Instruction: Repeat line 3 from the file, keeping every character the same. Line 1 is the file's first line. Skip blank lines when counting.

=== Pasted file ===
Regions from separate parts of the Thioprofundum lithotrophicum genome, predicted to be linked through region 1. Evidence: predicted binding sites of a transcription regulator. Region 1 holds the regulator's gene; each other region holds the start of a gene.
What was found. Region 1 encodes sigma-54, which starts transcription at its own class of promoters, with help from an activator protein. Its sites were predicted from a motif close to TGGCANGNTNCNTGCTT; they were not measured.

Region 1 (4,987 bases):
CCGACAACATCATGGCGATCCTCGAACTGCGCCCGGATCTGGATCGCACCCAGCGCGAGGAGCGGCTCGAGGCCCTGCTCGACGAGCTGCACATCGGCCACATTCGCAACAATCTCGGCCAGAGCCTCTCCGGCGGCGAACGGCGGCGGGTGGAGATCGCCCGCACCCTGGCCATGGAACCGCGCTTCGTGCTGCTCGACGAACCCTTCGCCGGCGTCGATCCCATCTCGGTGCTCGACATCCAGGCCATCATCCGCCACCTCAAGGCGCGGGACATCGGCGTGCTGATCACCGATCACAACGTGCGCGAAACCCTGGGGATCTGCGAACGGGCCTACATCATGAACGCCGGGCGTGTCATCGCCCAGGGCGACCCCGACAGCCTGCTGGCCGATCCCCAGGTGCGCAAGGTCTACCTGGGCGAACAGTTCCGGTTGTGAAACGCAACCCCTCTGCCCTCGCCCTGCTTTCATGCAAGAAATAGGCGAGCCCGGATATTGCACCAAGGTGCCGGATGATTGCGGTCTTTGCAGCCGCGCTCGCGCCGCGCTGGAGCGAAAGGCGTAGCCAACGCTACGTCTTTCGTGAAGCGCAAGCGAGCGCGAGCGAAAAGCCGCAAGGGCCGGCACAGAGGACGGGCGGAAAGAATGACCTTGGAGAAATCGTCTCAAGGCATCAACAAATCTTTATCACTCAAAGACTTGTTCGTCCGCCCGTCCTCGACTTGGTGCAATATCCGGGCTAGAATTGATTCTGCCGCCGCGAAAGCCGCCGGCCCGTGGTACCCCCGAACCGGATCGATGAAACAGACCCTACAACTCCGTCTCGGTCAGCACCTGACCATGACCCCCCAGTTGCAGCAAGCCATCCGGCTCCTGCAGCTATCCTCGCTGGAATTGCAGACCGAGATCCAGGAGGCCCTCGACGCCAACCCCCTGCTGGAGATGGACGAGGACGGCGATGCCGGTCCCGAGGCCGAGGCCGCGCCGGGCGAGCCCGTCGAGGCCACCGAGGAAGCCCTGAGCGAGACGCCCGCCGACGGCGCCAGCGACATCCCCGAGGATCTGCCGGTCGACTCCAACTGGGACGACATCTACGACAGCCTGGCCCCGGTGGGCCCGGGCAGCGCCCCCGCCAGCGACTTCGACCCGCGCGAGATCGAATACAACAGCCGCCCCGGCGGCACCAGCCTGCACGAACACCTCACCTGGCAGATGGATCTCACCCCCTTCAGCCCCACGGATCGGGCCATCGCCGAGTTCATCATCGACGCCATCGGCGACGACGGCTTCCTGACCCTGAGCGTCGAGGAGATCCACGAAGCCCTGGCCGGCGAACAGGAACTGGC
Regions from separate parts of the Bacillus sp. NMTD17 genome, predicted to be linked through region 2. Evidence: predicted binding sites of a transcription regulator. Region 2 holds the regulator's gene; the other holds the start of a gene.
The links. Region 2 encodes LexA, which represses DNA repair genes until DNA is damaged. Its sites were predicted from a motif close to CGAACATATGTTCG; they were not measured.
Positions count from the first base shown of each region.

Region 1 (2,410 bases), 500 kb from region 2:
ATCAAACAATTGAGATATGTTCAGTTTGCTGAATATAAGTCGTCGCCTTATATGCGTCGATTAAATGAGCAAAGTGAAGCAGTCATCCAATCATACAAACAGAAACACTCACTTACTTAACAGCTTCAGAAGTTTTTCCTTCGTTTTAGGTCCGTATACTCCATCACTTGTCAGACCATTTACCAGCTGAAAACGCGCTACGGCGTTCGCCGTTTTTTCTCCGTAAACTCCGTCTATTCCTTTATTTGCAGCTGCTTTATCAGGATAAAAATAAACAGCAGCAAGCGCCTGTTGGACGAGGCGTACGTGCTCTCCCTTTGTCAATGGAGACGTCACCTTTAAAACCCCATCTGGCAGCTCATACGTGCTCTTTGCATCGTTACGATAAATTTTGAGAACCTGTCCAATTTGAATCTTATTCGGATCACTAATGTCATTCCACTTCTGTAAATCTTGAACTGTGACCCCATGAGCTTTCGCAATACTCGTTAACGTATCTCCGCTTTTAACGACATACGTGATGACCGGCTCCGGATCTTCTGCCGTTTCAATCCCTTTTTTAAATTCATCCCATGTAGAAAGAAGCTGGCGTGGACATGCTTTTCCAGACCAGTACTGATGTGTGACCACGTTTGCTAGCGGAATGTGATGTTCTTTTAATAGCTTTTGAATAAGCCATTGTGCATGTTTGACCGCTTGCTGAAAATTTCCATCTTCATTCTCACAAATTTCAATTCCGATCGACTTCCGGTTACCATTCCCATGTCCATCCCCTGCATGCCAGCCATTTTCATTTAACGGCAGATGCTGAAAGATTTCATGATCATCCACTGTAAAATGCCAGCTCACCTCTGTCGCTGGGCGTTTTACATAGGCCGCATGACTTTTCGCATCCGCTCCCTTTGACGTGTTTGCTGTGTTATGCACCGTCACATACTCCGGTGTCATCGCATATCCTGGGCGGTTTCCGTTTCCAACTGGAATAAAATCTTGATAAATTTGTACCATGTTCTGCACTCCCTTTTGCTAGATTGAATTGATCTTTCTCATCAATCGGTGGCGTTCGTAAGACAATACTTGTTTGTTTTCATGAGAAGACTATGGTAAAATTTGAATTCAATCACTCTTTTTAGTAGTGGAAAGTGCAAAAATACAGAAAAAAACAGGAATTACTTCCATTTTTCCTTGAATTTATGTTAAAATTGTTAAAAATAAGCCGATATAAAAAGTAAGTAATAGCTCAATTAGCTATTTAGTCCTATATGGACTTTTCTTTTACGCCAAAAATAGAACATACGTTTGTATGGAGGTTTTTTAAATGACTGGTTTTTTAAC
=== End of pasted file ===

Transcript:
Region 1 (4,987 bases):